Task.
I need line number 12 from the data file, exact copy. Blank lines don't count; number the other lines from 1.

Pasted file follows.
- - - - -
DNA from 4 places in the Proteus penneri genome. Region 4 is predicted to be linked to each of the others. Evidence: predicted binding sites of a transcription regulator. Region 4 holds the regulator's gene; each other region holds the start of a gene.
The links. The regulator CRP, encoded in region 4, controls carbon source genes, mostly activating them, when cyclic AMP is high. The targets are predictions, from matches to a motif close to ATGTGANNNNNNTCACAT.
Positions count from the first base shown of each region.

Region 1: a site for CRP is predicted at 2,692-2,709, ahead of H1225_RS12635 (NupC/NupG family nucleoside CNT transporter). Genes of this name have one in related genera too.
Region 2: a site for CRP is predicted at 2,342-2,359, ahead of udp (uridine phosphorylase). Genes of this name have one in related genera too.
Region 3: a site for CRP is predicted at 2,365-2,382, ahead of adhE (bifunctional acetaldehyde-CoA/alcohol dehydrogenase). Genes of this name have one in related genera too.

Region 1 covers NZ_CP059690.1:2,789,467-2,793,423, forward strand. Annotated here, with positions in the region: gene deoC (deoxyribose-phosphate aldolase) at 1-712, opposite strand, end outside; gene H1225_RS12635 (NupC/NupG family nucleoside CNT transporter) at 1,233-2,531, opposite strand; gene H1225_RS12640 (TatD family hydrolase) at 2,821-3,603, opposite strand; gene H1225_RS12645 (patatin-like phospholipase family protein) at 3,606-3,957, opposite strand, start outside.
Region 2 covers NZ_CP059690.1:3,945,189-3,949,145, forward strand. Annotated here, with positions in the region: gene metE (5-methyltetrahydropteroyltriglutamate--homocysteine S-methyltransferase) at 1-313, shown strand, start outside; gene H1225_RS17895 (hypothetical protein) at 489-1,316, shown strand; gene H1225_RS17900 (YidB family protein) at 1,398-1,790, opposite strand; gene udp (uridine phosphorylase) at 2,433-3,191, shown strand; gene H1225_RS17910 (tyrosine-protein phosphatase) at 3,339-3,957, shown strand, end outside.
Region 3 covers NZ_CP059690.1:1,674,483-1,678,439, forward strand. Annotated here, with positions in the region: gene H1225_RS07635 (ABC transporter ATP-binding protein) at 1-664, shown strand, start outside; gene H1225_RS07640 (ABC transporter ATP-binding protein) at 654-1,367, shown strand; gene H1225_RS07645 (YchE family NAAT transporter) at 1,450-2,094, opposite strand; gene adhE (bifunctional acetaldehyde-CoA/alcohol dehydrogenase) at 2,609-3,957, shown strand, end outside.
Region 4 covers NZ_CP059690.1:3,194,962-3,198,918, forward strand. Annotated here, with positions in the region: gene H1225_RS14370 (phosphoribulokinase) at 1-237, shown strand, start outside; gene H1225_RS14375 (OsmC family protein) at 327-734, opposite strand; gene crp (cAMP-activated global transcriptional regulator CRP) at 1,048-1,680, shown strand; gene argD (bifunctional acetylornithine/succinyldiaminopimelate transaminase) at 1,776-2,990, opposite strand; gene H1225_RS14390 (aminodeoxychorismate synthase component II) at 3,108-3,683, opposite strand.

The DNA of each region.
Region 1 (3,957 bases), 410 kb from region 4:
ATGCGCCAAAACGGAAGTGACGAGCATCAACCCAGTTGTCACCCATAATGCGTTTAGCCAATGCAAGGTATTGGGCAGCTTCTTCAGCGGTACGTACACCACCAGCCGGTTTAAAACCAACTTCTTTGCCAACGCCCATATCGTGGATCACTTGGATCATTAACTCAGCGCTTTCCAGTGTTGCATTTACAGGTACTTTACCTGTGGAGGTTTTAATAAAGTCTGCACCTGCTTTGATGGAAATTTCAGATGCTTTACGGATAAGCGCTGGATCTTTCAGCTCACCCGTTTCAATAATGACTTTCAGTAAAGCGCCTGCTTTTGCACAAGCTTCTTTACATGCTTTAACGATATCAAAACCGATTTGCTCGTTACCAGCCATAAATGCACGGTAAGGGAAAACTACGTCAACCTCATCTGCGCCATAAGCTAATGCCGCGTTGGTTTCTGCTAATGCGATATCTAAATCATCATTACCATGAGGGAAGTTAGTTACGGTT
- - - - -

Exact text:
Region 1 (3,957 bases), 410 kb from region 4: